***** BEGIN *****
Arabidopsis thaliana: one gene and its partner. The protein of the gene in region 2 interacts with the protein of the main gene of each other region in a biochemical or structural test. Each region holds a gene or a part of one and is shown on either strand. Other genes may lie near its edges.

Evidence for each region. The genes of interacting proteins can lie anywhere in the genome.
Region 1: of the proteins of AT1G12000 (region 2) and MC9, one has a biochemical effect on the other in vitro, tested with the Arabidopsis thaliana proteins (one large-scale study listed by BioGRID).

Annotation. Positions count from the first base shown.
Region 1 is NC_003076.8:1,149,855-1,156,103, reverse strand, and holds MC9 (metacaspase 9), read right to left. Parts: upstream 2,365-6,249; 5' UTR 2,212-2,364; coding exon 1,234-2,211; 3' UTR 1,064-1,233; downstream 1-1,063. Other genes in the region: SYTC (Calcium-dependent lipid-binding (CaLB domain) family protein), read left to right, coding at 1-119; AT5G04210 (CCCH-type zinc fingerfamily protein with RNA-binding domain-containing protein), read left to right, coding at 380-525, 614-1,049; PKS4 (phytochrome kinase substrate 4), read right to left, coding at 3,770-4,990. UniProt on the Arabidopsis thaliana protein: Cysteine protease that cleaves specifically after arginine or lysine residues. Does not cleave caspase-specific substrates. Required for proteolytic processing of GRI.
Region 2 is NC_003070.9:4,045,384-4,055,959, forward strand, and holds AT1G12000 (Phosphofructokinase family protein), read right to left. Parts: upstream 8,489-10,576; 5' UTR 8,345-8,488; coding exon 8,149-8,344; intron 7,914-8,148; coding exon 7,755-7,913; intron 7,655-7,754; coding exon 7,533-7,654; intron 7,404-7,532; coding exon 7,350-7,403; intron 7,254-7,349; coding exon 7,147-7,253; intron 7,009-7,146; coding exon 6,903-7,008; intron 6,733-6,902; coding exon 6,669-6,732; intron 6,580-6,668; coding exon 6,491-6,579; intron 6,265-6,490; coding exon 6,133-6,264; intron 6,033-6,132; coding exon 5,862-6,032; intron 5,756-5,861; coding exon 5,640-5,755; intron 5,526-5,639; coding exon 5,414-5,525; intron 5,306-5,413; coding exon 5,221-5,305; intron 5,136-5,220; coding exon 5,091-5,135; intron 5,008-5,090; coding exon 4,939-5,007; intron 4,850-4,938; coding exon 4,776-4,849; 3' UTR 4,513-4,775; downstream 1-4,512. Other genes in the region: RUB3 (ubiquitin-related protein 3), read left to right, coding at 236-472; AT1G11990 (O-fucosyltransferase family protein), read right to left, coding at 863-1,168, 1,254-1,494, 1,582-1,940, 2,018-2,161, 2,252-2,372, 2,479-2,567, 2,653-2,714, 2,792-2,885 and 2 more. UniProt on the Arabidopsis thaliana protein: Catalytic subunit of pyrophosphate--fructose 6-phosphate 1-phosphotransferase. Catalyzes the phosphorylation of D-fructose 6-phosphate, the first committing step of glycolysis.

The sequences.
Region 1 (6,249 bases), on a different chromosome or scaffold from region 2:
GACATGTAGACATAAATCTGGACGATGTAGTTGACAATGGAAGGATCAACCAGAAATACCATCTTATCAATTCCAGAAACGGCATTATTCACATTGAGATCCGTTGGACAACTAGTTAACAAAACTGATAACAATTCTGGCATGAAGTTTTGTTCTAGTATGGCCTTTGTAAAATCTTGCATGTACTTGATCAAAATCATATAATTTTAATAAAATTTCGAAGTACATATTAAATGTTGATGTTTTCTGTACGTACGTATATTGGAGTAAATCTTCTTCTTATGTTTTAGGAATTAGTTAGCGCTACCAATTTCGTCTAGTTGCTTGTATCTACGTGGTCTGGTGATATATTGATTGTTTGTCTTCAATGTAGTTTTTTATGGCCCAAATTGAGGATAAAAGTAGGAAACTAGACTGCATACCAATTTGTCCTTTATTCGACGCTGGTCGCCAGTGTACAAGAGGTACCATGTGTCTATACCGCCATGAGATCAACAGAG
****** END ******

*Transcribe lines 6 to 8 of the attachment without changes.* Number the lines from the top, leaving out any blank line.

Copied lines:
Region 2 is NC_003070.9:4,045,384-4,055,959, forward strand, and holds AT1G12000 (Phosphofructokinase family protein), read right to left. Parts: upstream 8,489-10,576; 5' UTR 8,345-8,488; coding exon 8,149-8,344; intron 7,914-8,148; coding exon 7,755-7,913; intron 7,655-7,754; coding exon 7,533-7,654; intron 7,404-7,532; coding exon 7,350-7,403; intron 7,254-7,349; coding exon 7,147-7,253; intron 7,009-7,146; coding exon 6,903-7,008; intron 6,733-6,902; coding exon 6,669-6,732; intron 6,580-6,668; coding exon 6,491-6,579; intron 6,265-6,490; coding exon 6,133-6,264; intron 6,033-6,132; coding exon 5,862-6,032; intron 5,756-5,861; coding exon 5,640-5,755; intron 5,526-5,639; coding exon 5,414-5,525; intron 5,306-5,413; coding exon 5,221-5,305; intron 5,136-5,220; coding exon 5,091-5,135; intron 5,008-5,090; coding exon 4,939-5,007; intron 4,850-4,938; coding exon 4,776-4,849; 3' UTR 4,513-4,775; downstream 1-4,512. Other genes in the region: RUB3 (ubiquitin-related protein 3), read left to right, coding at 236-472; AT1G11990 (O-fucosyltransferase family protein), read right to left, coding at 863-1,168, 1,254-1,494, 1,582-1,940, 2,018-2,161, 2,252-2,372, 2,479-2,567, 2,653-2,714, 2,792-2,885 and 2 more. UniProt on the Arabidopsis thaliana protein: Catalytic subunit of pyrophosphate--fructose 6-phosphate 1-phosphotransferase. Catalyzes the phosphorylation of D-fructose 6-phosphate, the first committing step of glycolysis.

The sequences.
Region 1 (6,249 bases), on a different chromosome or scaffold from region 2: